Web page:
This past weekend, my husband, three children, my mother-in-law and I were traveling home after a weekend away where we had attended a friend’s wedding. My saintly petite mother-in-law had willing folded herself into the back of the car with the children between boxes, garment bags, and luggage, happily chatting, brokering peace, and watching movies with them, which freed my husband and I to enjoy a five-hour conversation in the front seat.
With the length of Lake Michigan’s coast ahead of us and plenty of time to reflect on the weekend, my thoughts naturally turned to the Church and weddings. This happens to be an area of expertise for my canonist husband, so I hoped that he wouldn’t mind if I asked him some canonical questions about the Church’s view of different types of marriages. He was more than happy to oblige—in fact, I think I might have caught a twinkle of excitement in his eye when I mentioned the code—so I quickly took out my laptop to record his answer on the following question: What types of marriages does the Church view as valid? Because, like my husband always tells me, just like you can’t baptize with Pepsi, you need certain aspects of the ceremony to be present for the sacrament to take place, depending on who’s getting married. My husband, with great enthusiasm, laid out the following marriage scenarios and the Church’s take on them.
-Two Catholics with canonical form
To satisfy canonical form, a priest or deacon must ask for and receive the marrying parties’ consent in the name of the Church in the presence of at least two witnesses. In most cases, this will be done in a church or oratory, however it’s not required to satisfy canonical form. For example, John and Suzie, both baptized Catholics, are married during a wedding Mass. The Church considers this marriage to be valid and sacramental, due to the baptisms of both spouses.
A note on canonical form: when two Catholics marry, canonical form is required, though in very rare cases the Holy See can dispense the parties from the requirement of form.
-One Catholic marrying one baptized non-Catholic Christian with canonical form
Only Catholics are bound by canonical form. Therefore, even if only one marrying party is Catholic, canonical form is still required. (However, in this situation it would be possible to receive a dispensation from canonical form from the local ordinary.) Also, in this instance, the Catholic party must make the additional promise to do all in his or her power to baptise and raise the children Catholic, and the non-Catholic party must informed of this promise, which is usually done during the pre-nuptial investigation by the priest. An example of this would be if Catholic Mary married Protestant Calvin in the Catholic church. This would be a valid—and therefore sacramental, due to the parties’ baptisms—marriage.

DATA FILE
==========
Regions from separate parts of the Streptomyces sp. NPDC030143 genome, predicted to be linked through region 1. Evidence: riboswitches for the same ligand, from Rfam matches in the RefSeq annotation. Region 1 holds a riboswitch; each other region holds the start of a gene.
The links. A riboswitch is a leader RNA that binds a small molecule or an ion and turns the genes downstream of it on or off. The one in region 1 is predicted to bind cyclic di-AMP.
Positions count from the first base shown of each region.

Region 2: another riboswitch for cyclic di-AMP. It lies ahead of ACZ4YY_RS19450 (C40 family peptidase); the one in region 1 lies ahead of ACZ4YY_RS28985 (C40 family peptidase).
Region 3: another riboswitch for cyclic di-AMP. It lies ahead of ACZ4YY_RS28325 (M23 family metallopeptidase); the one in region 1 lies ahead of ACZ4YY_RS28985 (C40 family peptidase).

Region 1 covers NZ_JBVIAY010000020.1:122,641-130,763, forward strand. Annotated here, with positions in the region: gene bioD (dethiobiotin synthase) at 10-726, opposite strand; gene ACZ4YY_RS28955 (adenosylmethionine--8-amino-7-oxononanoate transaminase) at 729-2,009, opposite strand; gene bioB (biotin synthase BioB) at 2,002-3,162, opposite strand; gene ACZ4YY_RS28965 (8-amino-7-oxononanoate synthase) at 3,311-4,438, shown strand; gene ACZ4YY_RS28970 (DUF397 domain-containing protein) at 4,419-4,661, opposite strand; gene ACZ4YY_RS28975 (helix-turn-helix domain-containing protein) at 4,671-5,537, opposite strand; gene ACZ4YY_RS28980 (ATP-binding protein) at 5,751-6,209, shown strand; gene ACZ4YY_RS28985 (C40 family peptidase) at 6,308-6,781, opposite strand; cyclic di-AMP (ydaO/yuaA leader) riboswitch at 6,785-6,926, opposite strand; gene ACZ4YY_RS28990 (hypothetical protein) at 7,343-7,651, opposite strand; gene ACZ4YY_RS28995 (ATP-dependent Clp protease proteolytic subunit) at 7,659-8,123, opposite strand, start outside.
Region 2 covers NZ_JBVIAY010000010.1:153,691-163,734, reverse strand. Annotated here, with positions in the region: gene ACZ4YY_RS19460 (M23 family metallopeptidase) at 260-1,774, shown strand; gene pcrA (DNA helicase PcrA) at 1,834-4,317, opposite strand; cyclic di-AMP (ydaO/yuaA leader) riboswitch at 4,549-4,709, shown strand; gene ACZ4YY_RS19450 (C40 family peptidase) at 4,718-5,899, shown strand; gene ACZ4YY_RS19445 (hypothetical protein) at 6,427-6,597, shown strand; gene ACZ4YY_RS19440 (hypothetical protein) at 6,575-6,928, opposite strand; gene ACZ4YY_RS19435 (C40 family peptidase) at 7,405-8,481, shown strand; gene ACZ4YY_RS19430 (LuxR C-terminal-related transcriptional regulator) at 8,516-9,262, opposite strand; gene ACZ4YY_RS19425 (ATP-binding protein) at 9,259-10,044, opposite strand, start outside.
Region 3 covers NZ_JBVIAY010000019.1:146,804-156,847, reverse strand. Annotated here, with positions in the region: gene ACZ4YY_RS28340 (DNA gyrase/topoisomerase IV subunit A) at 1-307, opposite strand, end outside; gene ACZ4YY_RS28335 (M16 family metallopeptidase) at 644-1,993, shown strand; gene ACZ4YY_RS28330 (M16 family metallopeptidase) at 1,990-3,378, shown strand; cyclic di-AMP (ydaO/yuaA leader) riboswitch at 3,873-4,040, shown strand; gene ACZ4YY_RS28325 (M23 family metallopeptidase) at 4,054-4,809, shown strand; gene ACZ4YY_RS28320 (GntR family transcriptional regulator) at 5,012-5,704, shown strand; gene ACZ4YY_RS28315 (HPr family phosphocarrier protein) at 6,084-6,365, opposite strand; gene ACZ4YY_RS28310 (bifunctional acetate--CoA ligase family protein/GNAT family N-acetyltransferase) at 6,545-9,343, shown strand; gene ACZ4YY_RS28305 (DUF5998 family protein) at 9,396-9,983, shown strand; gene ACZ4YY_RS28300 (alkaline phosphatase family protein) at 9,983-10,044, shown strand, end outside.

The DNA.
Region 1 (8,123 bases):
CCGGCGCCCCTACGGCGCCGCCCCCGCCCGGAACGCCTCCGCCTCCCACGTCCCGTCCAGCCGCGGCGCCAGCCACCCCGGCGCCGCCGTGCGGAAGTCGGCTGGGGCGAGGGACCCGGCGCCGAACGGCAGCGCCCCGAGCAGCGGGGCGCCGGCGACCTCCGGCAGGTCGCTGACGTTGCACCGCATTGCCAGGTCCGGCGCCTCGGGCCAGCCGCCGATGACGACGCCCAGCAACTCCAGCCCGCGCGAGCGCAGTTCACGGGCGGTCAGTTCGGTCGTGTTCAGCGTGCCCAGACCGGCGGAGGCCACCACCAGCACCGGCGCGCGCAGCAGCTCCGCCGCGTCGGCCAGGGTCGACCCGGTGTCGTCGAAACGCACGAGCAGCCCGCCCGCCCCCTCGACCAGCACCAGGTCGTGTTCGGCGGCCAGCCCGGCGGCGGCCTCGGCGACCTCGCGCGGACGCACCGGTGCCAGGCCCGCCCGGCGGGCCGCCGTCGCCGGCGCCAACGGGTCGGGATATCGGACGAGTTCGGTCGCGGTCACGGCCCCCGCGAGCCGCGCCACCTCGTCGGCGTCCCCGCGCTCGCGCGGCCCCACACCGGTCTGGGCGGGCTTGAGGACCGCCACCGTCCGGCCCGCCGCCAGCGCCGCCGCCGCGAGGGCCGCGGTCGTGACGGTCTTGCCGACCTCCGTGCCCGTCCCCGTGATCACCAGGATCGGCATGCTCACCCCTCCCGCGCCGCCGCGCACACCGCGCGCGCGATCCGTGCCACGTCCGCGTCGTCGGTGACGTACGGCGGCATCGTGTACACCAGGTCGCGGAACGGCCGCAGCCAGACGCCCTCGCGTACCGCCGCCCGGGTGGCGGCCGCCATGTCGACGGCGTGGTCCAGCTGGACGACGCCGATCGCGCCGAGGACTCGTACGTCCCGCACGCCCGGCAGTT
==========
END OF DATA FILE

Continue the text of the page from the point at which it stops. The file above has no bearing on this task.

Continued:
-One Catholic and one non-baptized person with canonical form
The Church would recognize as valid this type of marriage only if the Catholic party had received a dispensation for disparity of worship from the local ordinary (the bishop of that diocese, vicar general, or episcopal vicar) and had made the promise to raise the children Catholic. This would not be a sacramental marriage, however, because both parties are not baptised. An example of this would be if Catholic Elizabeth received a dispensation to marry unbaptized Stan in the Catholic church. Also, as in the above situation, it would be possible to receive a dispensation from canonical form from the local ordinary.
-Two Protestants before their minister or justice of the peace
The Church would recognize this marriage as valid because as they are not Catholic, the marrying parties are not bound by canonical form. Any time there are two baptized people who have a valid marriage, it is ipso facto a sacrament. An example of this would be if baptized Methodist Jane married baptized but now agnostic Zack before the justice of the peace. This would be both valid and sacramental, due to the baptisms of the marrying parties.
-One Protestant and one unbaptized person before a minister or justice of the peace
The Church would consider this to be a valid marriage but not a sacrament because both parties are not baptized. An example: Baptized Lutheran Luke married unbaptized Holly on the beach before a minister.
-Two unbaptized people before a minister or justice of the peace
This again would be considered a valid marriage but not a sacrament. An example of this type of marriage would be if two Muslims were married in a traditional Muslim wedding ceremony.
Finally, a quick note on semel Catholicus, semper Catholicus (once Catholic, always Catholic):
My husband would like to note that currently if you were baptized (or received into the Catholic Church) you are bound by canonical form, even if you have since fallen away from the practice of the faith. Between 1983 and April 2009, one could make an act of formal defection from the Catholic Church, but it could only be done in writing and necessarily was an act of heresy, apostasy, or schism. After defecting, a Catholic was no longer bound to canonical form. This type of formal defection, though, was rare and is no longer possible. Benedict XVI changed this to reflect the principle of semel Catholicus, semper Catholicus. Therefore, currently, even if a baptized Catholic were to fall away from the faith, he would still be bound by canon law and would need to marry within the Church for his marriage to be valid.
If you have any questions, please feel free to write!
Copyright 2012 Meg Matenaer
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